It’s that time of year when my royalty statements come in, from four different companies. Believe me, it cost more to send a couple of them than the amount printed on the statements.

What’s the best royalty statement (or check) you ever got?

Many of us are disappointed, or begrudgingly shake our heads with acceptance of a small or non-existent royalty because we’re still earning out our advance.

It’s easy to wonder… is it worth it? And when e-book publishers give royalties only, “No advance” doesn’t motivate like a contract with at least a small advance.

We don’t write for money? No… but if we don’t get money with writing, we have to get a paying job, so yes we want money so we can write.

Sort of reminds me of “good works don’t save you, only acceptance of Jesus” and yet, if we are saved and have Jesus then good works follow. James says, “faith without works is dead.” The two go together.

How nice if writing and money could go together. Other professions in which Christians work pay money, including the ministry/work of a pastor. The primary purpose isn’t for money, but without the money how does one survive?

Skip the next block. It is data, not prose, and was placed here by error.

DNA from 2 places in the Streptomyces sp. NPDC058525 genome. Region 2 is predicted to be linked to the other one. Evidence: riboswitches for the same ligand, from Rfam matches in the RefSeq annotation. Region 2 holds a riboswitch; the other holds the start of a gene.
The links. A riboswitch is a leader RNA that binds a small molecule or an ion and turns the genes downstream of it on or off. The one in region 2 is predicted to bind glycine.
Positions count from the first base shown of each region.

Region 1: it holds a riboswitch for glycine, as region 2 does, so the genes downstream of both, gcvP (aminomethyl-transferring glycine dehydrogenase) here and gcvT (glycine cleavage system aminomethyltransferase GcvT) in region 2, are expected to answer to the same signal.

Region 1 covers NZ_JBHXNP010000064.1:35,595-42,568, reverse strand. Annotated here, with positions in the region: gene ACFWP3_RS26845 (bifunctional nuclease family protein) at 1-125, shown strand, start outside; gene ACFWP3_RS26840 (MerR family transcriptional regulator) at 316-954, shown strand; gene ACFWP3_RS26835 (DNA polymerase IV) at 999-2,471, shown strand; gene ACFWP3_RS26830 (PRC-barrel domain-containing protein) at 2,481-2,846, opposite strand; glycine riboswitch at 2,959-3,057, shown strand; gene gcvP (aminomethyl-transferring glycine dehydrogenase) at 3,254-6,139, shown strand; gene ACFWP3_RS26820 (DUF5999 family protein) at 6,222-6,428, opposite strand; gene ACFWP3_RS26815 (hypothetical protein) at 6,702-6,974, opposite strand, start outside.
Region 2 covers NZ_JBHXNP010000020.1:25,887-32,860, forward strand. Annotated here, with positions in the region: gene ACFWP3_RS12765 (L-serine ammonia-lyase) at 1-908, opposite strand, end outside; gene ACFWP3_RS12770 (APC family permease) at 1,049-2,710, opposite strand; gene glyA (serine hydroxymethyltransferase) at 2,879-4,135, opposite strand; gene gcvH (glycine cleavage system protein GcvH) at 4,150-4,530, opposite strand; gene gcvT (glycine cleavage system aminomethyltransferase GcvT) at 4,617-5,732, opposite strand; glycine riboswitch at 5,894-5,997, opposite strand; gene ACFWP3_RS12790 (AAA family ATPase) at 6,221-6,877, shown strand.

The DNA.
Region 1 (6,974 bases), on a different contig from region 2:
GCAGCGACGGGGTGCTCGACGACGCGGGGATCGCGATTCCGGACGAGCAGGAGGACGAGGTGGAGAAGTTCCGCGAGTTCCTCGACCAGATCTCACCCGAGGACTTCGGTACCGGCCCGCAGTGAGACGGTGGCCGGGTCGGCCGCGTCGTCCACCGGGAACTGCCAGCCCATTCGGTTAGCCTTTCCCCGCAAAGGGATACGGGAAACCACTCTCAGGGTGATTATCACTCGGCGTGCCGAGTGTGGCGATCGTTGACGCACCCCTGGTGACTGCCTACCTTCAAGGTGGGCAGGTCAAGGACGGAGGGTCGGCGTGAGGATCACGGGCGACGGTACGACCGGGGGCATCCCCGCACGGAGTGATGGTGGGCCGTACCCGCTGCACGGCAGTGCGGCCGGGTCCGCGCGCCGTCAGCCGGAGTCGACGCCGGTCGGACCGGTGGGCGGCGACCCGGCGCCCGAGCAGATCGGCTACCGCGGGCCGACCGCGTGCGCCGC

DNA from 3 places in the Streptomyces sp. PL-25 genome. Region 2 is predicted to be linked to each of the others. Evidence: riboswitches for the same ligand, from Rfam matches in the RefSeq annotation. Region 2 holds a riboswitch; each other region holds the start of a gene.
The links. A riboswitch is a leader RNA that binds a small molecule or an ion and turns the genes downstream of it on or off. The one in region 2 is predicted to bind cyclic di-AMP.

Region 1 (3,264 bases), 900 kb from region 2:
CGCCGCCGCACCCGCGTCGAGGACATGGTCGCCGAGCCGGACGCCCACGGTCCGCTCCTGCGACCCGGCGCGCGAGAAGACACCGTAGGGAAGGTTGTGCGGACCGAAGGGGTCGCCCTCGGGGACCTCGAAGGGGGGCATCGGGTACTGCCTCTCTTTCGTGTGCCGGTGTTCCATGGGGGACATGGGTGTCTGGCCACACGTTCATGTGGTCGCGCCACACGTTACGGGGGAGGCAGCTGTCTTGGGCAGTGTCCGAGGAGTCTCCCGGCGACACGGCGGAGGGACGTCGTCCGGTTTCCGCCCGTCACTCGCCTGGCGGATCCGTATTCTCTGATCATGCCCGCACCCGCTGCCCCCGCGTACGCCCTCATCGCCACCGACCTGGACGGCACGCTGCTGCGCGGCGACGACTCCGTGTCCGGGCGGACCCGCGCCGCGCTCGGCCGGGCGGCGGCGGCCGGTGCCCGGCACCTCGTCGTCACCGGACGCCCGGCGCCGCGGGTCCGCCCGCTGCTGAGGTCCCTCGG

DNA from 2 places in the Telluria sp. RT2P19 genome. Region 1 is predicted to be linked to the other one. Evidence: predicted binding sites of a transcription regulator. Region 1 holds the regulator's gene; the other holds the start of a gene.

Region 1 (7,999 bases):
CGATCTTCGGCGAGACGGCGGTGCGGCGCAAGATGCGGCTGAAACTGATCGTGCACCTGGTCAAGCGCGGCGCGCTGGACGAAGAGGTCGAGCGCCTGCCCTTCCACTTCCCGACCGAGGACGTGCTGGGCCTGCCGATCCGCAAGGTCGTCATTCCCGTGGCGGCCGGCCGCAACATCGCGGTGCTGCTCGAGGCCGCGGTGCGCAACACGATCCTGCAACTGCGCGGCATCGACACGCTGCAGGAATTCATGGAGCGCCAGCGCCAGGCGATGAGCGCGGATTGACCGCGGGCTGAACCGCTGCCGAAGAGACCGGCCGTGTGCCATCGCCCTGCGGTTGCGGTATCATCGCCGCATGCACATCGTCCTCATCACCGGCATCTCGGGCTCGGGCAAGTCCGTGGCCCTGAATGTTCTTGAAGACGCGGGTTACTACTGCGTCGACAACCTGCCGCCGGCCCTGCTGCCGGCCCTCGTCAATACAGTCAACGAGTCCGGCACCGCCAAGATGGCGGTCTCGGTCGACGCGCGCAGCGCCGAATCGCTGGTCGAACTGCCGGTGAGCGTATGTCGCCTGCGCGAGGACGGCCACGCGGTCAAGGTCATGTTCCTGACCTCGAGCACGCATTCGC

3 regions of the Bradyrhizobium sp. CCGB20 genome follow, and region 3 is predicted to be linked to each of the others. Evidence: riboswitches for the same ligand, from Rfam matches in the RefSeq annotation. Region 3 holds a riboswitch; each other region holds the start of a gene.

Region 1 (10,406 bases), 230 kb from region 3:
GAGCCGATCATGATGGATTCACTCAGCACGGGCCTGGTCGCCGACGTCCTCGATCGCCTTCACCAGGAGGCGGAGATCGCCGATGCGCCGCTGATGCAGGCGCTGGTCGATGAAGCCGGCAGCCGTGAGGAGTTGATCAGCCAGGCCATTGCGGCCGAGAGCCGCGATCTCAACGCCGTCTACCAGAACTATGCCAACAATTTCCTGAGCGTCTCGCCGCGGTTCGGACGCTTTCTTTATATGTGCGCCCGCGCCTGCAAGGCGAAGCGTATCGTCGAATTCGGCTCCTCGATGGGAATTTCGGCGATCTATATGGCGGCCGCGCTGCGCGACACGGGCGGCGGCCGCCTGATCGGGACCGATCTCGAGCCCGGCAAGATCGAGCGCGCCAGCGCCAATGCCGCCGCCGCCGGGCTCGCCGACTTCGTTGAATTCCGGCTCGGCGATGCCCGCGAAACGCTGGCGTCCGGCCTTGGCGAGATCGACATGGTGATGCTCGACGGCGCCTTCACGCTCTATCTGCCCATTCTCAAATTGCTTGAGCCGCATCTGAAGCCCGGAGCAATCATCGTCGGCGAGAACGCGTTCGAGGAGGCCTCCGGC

My first published piece was seven rhyming lines of iambic pentameter for which I received $2.57 (strange amount) – was it worth it? Oh yes, happiness galore, great joy. I became a published writer, a professional making money, and that’s before I even attended a writers conference.

When I am penniless (almost) and bewail my plight of poverty, I get a letter or email saying how my book changed a life.

My book, In Shady Groves (story of Hosea and Gomer), helped save a marriage. A man called me and thanked me (later sent me a gift). His wife could not forgive herself for her actions and this book helped her realize God forgives her, her husband forgave her, and she could forgive herself. There’s no amount of money worth that!

One of my novels had a main character who visited the young woman she had sponsored when they both were young. Other of my stories included mention of sponsoring children in other countries. Readers have written to say those stories influenced them to sponsor a child. Maybe the money on the royalty statement didn’t show a lot of sales, but if one child was given a chance in life by a reader, because of the story, then that’s the payment.

A woman wrote to me, saying she was not a Christian but my book made her think, and she was going to read it again. That’s a better reward than a few dollars.

Most writers have stories like that to tell. That’s why it makes me wonder about the phrase, “don’t self promote.” I have yet to hear a writer promote self. We promote our books, articles, devotions, etc. that God has enabled us to create, and these stories touch other lives. The product of our profession needs to be promoted.